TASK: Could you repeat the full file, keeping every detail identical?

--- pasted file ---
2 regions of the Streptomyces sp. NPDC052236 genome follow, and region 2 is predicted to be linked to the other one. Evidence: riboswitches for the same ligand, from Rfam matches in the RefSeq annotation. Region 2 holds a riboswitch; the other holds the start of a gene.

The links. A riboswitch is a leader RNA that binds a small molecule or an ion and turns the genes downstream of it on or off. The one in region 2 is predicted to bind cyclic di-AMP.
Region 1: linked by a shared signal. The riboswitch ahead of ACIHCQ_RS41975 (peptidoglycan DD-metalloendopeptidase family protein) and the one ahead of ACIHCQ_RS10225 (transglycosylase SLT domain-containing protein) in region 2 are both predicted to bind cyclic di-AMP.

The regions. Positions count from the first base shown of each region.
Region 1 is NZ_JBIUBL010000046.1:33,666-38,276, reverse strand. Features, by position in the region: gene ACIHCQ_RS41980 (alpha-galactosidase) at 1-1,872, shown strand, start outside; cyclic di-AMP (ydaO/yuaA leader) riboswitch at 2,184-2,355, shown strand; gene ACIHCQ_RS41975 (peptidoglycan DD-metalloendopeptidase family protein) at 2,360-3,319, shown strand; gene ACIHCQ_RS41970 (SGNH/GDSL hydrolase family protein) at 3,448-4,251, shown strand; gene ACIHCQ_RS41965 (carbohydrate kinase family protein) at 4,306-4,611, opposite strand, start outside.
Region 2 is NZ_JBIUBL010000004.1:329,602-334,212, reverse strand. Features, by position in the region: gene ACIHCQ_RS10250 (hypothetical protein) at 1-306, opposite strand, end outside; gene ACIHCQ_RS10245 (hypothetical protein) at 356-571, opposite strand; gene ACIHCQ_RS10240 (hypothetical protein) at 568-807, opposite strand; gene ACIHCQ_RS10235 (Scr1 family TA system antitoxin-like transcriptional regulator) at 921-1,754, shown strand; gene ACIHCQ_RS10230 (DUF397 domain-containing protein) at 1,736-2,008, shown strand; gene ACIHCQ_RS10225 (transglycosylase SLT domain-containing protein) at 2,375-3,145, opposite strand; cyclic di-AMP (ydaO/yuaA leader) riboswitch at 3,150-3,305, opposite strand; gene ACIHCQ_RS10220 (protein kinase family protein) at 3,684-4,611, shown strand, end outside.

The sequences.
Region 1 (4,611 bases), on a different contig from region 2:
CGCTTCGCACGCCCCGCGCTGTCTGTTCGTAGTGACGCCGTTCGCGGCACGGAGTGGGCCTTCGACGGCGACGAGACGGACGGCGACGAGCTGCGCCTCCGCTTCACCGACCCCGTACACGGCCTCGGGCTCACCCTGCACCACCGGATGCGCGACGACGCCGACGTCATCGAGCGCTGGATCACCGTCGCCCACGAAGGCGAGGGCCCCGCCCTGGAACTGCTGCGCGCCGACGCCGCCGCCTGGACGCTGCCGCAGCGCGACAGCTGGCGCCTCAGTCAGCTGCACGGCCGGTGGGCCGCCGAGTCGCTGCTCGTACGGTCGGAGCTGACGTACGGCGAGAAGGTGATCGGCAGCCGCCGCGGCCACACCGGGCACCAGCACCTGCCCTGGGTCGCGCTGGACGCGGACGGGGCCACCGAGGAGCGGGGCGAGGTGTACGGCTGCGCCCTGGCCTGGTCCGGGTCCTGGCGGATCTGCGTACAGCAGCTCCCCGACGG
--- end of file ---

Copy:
2 regions of the Streptomyces sp. NPDC052236 genome follow, and region 2 is predicted to be linked to the other one. Evidence: riboswitches for the same ligand, from Rfam matches in the RefSeq annotation. Region 2 holds a riboswitch; the other holds the start of a gene.

The links. A riboswitch is a leader RNA that binds a small molecule or an ion and turns the genes downstream of it on or off. The one in region 2 is predicted to bind cyclic di-AMP.
Region 1: linked by a shared signal. The riboswitch ahead of ACIHCQ_RS41975 (peptidoglycan DD-metalloendopeptidase family protein) and the one ahead of ACIHCQ_RS10225 (transglycosylase SLT domain-containing protein) in region 2 are both predicted to bind cyclic di-AMP.

The regions. Positions count from the first base shown of each region.
Region 1 is NZ_JBIUBL010000046.1:33,666-38,276, reverse strand. Features, by position in the region: gene ACIHCQ_RS41980 (alpha-galactosidase) at 1-1,872, shown strand, start outside; cyclic di-AMP (ydaO/yuaA leader) riboswitch at 2,184-2,355, shown strand; gene ACIHCQ_RS41975 (peptidoglycan DD-metalloendopeptidase family protein) at 2,360-3,319, shown strand; gene ACIHCQ_RS41970 (SGNH/GDSL hydrolase family protein) at 3,448-4,251, shown strand; gene ACIHCQ_RS41965 (carbohydrate kinase family protein) at 4,306-4,611, opposite strand, start outside.
Region 2 is NZ_JBIUBL010000004.1:329,602-334,212, reverse strand. Features, by position in the region: gene ACIHCQ_RS10250 (hypothetical protein) at 1-306, opposite strand, end outside; gene ACIHCQ_RS10245 (hypothetical protein) at 356-571, opposite strand; gene ACIHCQ_RS10240 (hypothetical protein) at 568-807, opposite strand; gene ACIHCQ_RS10235 (Scr1 family TA system antitoxin-like transcriptional regulator) at 921-1,754, shown strand; gene ACIHCQ_RS10230 (DUF397 domain-containing protein) at 1,736-2,008, shown strand; gene ACIHCQ_RS10225 (transglycosylase SLT domain-containing protein) at 2,375-3,145, opposite strand; cyclic di-AMP (ydaO/yuaA leader) riboswitch at 3,150-3,305, opposite strand; gene ACIHCQ_RS10220 (protein kinase family protein) at 3,684-4,611, shown strand, end outside.

The sequences.
Region 1 (4,611 bases), on a different contig from region 2:
CGCTTCGCACGCCCCGCGCTGTCTGTTCGTAGTGACGCCGTTCGCGGCACGGAGTGGGCCTTCGACGGCGACGAGACGGACGGCGACGAGCTGCGCCTCCGCTTCACCGACCCCGTACACGGCCTCGGGCTCACCCTGCACCACCGGATGCGCGACGACGCCGACGTCATCGAGCGCTGGATCACCGTCGCCCACGAAGGCGAGGGCCCCGCCCTGGAACTGCTGCGCGCCGACGCCGCCGCCTGGACGCTGCCGCAGCGCGACAGCTGGCGCCTCAGTCAGCTGCACGGCCGGTGGGCCGCCGAGTCGCTGCTCGTACGGTCGGAGCTGACGTACGGCGAGAAGGTGATCGGCAGCCGCCGCGGCCACACCGGGCACCAGCACCTGCCCTGGGTCGCGCTGGACGCGGACGGGGCCACCGAGGAGCGGGGCGAGGTGTACGGCTGCGCCCTGGCCTGGTCCGGGTCCTGGCGGATCTGCGTACAGCAGCTCCCCGACGG